6.4 measures to prevent the abandonment of infected children and appropriate reception and care facilities for very young children;
6.5 support for individuals in starting and remaining on treatment and appropriate nutrition for infected children. These are crucially important matters, particularly in Africa;
6.6 psychological support and concurrent medical treatment of opportunistic infections affecting HIV/Aids-infected children;
6.7 the development of research into paediatric HIV/Aids medicines, vaccinations and diagnostic tools for children.
7. The right of HIV/Aids-infected children to education must be recognised and they must be able to exercise this right without discrimination, as well as the right to vocational training, which is essential to help young HIV/Aids victims find work. Sex education and information and means of preventing the disease and its transmission are crucial, particularly for young persons.
8. Strategies are required for caring for Aids orphans, in accordance with national circumstances. The first priority must be to maintain children in their own community and environment, while bearing in mind the potential benefits of adoption, particularly international adoption. Primary education for Aids orphans must be free, particularly in Africa.
9. The training of health professionals should not be neglected in order to fight against prejudice and ignorance of the illness and against any possible rejection of treatment by health professionals, which should be punished. Specific information campaigns and activities – preferably peer-based – are required to target minority and migrant groups and raise their awareness about the transmission of the virus.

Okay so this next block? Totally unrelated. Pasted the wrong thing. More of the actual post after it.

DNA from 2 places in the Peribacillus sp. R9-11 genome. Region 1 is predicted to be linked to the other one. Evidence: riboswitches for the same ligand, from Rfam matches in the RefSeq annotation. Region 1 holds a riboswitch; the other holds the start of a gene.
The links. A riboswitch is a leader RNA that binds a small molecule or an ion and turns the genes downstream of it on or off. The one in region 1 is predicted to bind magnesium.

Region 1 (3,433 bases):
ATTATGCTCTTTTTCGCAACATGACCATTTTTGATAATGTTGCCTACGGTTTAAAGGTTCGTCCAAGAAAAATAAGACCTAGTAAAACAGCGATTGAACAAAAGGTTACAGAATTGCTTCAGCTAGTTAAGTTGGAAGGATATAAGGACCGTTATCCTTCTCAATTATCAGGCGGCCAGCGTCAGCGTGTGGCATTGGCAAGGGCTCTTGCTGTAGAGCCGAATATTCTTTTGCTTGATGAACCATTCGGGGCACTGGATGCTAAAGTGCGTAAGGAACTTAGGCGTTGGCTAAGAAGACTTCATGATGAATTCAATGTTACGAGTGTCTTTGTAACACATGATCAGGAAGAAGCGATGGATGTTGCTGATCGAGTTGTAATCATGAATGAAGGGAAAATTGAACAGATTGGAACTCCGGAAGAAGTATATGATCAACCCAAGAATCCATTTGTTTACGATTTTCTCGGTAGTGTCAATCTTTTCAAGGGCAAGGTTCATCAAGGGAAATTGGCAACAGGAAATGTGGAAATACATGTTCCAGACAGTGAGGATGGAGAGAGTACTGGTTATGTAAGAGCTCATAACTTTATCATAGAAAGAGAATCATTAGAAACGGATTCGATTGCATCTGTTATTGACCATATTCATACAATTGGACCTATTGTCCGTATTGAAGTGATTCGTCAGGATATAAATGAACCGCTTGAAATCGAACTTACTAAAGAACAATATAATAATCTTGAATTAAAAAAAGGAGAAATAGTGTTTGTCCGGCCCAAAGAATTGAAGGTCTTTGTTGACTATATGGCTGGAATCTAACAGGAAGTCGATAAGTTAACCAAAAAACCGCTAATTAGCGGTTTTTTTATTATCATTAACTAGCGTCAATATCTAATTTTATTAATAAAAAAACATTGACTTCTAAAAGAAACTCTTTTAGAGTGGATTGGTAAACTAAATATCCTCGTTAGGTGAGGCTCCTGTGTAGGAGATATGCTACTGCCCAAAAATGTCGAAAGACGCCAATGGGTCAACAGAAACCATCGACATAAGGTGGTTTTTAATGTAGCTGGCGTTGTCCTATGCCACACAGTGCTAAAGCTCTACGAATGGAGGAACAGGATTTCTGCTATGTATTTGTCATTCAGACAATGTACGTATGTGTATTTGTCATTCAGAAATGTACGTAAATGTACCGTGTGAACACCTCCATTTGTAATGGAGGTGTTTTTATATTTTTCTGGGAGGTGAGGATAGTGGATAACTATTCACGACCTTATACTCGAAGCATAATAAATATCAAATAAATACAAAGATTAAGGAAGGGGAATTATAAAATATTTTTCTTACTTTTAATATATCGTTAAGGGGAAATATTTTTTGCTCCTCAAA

10. Development aid policies, particularly in Africa, should give priority to children and must not allow funding to be swallowed up by tortuous bureaucracy. The effectiveness and final destination of funds must be monitored and preference should be given to practical projects, particularly ones managed by NGOs, which are key partners for governments and donors.
11. African governments must be given support in establishing their health-care systems and measures must be agreed with them to stem the haemorrhage of health-care workers.
12. Lastly, the Council of Europe member states must make substantial contributions to the work of the Global Fund to Fight AIDS, Tuberculosis and Malaria.
13. The Assembly considers that it would be useful to study whether and how the principles outlined in this resolution, as well as in Resolution 1536 (2007) on HIV/Aids in Europe and in Recommendation 1785 (2007) on the spread of HIV/Aids to women and girls in Europe, may be applied outside the European context and therefore decides to continue its studies on HIV/Aids in respect of developing countries and particularly in respect of Sub-Saharan Africa, possibly in close co-operation with the Pan-African Parliament (PAP), the Association of European Parliamentarians for Africa (AWEPA), as well as with competent professional organisations.